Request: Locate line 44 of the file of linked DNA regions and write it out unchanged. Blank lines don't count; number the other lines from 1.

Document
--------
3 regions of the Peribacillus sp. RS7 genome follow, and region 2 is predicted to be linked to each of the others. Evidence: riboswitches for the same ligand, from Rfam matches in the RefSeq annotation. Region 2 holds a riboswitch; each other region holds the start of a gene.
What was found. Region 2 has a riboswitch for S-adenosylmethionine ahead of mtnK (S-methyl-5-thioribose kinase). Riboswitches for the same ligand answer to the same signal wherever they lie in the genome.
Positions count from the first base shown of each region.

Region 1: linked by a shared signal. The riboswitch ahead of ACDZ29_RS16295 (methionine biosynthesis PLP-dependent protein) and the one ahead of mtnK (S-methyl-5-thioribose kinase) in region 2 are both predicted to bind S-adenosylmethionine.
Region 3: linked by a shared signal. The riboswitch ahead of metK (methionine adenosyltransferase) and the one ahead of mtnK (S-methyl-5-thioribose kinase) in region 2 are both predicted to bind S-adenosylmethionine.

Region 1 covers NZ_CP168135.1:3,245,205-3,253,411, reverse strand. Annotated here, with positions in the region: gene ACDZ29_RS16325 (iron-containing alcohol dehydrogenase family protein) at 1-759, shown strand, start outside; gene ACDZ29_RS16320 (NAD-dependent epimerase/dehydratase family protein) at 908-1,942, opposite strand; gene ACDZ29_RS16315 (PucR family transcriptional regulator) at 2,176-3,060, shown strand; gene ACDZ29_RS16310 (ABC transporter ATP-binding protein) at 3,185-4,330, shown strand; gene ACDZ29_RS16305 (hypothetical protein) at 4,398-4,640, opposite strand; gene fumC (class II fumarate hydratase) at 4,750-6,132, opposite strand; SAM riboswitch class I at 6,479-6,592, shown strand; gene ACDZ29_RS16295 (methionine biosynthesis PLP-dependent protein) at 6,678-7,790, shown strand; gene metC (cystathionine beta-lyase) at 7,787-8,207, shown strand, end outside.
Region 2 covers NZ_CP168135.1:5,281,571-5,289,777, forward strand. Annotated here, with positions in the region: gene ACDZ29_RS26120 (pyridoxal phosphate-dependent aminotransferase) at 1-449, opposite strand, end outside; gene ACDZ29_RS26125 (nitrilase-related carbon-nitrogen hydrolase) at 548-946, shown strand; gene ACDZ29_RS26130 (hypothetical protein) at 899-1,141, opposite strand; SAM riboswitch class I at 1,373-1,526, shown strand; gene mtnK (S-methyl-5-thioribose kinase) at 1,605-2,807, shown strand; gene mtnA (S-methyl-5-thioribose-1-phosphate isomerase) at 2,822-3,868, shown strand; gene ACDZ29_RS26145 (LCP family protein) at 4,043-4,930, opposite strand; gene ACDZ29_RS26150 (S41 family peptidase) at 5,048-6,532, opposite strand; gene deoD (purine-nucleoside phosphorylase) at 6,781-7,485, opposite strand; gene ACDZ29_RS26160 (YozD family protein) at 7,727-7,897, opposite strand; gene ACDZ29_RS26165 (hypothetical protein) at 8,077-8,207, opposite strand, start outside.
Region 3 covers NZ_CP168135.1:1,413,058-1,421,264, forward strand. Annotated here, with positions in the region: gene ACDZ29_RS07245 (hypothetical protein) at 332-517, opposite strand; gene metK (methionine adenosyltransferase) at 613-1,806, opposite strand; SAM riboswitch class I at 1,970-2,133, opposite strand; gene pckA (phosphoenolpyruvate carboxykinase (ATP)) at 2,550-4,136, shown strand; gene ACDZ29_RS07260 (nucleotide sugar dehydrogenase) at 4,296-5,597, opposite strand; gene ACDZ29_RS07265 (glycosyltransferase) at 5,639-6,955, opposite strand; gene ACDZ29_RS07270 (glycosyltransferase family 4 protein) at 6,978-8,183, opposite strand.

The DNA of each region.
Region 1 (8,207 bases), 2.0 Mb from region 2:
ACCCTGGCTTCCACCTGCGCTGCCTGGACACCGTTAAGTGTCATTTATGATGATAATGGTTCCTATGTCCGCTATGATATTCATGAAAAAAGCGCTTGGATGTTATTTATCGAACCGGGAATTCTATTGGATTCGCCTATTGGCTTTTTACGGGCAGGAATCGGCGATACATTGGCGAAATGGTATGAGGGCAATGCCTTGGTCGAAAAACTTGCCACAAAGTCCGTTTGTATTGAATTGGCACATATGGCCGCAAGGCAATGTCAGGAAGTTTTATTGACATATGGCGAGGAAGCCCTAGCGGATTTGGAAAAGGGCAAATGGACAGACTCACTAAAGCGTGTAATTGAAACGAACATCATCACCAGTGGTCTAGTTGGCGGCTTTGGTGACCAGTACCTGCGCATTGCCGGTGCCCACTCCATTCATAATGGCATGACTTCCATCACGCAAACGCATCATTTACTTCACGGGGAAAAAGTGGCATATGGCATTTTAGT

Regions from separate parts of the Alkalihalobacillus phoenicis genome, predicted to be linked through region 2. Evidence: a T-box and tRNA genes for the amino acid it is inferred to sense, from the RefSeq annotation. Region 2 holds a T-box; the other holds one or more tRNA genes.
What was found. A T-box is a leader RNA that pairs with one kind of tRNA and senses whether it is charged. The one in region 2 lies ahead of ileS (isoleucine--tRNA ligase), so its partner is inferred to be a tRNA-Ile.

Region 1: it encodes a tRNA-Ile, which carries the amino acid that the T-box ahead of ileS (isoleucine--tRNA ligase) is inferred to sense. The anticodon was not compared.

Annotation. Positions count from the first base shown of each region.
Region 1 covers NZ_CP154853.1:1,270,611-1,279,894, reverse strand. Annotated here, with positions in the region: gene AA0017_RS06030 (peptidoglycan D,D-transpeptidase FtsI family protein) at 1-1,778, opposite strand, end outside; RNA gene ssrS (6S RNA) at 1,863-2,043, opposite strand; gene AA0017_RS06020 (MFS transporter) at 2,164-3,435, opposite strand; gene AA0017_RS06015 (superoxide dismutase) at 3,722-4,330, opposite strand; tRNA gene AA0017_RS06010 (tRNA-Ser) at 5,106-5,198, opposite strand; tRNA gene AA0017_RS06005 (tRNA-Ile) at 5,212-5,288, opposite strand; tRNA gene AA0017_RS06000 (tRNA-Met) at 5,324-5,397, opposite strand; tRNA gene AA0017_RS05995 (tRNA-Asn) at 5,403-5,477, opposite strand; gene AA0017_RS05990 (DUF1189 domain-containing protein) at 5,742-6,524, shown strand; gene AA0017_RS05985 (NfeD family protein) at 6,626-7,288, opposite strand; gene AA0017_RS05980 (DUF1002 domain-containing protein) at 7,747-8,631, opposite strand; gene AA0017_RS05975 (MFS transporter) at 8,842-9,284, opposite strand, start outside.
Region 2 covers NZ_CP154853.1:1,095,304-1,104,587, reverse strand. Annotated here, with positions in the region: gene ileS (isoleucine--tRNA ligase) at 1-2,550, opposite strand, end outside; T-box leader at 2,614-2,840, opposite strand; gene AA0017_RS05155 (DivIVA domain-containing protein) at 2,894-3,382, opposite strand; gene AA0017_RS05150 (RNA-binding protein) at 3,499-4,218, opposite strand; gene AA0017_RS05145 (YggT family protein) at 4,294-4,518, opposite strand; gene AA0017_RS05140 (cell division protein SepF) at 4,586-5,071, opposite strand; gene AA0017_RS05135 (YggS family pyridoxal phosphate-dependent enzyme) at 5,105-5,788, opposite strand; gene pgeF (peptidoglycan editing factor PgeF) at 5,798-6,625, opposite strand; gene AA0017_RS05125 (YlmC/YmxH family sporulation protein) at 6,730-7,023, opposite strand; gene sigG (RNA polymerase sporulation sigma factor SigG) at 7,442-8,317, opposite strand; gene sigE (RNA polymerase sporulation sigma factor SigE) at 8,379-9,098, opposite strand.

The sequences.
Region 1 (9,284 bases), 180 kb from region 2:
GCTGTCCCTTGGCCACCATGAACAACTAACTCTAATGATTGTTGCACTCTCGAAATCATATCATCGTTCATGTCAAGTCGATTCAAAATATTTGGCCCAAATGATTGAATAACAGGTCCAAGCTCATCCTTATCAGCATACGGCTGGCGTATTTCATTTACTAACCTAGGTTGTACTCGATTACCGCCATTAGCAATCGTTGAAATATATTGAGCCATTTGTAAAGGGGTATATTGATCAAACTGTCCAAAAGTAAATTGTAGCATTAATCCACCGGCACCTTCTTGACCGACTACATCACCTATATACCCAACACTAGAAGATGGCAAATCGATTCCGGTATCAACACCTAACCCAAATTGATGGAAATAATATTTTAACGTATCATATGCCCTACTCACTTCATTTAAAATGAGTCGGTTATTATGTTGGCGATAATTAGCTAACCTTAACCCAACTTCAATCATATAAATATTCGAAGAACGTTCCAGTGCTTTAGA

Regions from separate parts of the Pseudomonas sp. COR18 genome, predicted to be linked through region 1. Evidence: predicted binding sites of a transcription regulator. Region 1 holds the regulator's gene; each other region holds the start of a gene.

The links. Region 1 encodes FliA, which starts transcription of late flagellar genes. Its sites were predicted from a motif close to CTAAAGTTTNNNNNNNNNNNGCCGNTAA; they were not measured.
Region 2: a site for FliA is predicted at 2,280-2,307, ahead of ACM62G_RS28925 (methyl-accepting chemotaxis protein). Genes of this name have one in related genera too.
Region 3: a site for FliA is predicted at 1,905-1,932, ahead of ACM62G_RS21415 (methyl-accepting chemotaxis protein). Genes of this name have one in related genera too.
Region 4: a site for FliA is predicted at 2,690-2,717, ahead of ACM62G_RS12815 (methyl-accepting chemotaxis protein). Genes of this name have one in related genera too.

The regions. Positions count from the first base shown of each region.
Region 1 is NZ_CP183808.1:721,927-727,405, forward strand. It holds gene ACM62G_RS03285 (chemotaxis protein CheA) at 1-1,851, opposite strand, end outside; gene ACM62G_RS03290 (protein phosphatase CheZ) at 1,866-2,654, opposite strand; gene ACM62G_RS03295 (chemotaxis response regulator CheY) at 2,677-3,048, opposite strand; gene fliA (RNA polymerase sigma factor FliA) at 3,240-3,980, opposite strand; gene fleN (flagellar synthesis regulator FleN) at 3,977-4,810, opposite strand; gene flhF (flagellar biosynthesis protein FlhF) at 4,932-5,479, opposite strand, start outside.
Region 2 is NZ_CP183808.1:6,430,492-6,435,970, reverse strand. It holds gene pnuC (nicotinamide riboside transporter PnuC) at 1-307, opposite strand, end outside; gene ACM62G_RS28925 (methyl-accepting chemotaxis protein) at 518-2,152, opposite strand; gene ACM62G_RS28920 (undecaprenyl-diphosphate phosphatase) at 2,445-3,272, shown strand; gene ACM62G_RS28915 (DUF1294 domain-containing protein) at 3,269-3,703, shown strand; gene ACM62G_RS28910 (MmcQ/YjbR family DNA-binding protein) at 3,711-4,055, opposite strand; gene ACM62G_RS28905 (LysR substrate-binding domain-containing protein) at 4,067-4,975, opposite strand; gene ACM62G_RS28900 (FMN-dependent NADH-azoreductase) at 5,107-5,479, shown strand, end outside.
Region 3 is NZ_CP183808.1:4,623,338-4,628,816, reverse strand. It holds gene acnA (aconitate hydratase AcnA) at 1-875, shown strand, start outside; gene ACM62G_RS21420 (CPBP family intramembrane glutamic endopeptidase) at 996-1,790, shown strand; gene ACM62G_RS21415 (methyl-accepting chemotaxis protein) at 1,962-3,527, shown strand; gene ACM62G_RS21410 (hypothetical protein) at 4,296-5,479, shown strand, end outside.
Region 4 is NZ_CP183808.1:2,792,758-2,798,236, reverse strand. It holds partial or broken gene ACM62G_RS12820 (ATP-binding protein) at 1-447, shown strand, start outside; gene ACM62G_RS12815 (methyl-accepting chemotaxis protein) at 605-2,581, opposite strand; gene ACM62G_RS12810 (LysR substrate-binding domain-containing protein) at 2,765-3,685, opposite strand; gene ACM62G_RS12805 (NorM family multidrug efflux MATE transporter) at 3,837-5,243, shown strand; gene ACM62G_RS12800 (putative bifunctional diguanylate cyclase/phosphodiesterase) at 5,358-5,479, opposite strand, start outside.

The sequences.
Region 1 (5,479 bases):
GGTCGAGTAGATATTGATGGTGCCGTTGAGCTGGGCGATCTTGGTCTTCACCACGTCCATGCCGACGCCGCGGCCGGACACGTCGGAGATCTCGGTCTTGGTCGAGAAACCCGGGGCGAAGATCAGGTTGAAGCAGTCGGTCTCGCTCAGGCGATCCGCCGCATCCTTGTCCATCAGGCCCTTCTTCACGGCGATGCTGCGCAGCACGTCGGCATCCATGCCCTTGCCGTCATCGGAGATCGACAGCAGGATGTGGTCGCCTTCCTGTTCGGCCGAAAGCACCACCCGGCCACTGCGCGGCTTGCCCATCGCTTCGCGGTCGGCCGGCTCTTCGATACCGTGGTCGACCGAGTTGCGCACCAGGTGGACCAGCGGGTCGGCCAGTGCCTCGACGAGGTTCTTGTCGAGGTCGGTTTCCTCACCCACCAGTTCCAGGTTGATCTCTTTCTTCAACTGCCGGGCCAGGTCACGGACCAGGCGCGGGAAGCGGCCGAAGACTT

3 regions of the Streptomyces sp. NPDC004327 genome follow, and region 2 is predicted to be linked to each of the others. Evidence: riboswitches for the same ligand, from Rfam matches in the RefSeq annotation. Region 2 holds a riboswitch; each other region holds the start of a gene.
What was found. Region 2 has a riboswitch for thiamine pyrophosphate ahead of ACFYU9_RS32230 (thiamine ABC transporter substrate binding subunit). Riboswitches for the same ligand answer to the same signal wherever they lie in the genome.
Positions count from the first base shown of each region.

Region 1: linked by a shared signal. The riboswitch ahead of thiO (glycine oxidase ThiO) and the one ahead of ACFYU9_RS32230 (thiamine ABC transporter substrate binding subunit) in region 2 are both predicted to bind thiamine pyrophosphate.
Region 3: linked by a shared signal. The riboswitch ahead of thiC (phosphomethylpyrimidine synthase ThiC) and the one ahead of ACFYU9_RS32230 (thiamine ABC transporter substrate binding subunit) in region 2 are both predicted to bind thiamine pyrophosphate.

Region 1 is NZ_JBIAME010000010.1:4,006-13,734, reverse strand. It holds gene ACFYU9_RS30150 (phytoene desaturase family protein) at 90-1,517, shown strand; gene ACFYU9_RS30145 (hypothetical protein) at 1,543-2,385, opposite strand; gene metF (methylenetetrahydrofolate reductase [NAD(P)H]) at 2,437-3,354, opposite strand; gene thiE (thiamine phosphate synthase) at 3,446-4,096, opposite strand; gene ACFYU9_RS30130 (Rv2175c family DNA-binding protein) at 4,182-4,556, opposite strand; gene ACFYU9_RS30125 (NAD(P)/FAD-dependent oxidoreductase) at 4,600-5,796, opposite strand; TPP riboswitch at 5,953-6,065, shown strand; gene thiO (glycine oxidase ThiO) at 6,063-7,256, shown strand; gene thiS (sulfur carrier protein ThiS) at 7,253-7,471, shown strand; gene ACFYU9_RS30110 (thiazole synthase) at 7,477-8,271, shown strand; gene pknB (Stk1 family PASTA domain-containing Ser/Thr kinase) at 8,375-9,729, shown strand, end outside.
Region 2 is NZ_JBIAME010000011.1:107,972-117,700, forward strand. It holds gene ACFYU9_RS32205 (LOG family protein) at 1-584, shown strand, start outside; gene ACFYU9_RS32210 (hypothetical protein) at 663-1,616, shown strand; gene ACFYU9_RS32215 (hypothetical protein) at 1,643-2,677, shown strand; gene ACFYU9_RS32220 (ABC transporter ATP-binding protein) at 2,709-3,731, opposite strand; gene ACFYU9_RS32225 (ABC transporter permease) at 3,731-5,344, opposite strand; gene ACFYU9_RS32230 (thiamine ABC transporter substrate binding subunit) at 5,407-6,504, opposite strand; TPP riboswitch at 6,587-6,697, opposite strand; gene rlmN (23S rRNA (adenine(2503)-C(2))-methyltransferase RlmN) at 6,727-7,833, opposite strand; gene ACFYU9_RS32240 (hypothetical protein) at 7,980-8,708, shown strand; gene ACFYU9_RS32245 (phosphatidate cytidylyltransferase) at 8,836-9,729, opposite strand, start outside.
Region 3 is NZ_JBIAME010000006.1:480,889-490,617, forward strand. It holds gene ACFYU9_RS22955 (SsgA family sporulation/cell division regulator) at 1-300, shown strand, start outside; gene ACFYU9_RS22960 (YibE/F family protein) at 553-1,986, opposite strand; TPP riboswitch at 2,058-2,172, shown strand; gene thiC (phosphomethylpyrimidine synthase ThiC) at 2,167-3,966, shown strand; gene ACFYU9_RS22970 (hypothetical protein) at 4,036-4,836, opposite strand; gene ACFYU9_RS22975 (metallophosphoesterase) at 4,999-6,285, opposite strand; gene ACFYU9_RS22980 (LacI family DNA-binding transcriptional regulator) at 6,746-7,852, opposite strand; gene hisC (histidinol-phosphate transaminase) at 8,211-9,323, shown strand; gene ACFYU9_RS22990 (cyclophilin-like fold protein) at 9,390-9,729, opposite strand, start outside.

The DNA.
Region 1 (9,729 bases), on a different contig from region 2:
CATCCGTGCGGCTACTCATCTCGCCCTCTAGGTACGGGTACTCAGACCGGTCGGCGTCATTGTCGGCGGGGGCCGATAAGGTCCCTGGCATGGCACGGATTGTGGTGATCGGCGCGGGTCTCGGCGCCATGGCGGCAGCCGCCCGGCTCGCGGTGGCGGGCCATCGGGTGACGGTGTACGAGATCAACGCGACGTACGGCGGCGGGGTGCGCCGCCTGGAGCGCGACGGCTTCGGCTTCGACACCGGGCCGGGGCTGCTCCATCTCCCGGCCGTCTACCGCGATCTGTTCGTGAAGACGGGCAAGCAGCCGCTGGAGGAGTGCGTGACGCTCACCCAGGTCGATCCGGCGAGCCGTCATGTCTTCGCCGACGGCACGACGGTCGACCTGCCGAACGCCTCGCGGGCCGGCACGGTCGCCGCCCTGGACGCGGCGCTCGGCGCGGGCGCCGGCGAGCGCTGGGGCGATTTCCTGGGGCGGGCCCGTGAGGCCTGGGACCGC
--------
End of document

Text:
CATCCGTGCGGCTACTCATCTCGCCCTCTAGGTACGGGTACTCAGACCGGTCGGCGTCATTGTCGGCGGGGGCCGATAAGGTCCCTGGCATGGCACGGATTGTGGTGATCGGCGCGGGTCTCGGCGCCATGGCGGCAGCCGCCCGGCTCGCGGTGGCGGGCCATCGGGTGACGGTGTACGAGATCAACGCGACGTACGGCGGCGGGGTGCGCCGCCTGGAGCGCGACGGCTTCGGCTTCGACACCGGGCCGGGGCTGCTCCATCTCCCGGCCGTCTACCGCGATCTGTTCGTGAAGACGGGCAAGCAGCCGCTGGAGGAGTGCGTGACGCTCACCCAGGTCGATCCGGCGAGCCGTCATGTCTTCGCCGACGGCACGACGGTCGACCTGCCGAACGCCTCGCGGGCCGGCACGGTCGCCGCCCTGGACGCGGCGCTCGGCGCGGGCGCCGGCGAGCGCTGGGGCGATTTCCTGGGGCGGGCCCGTGAGGCCTGGGACCGC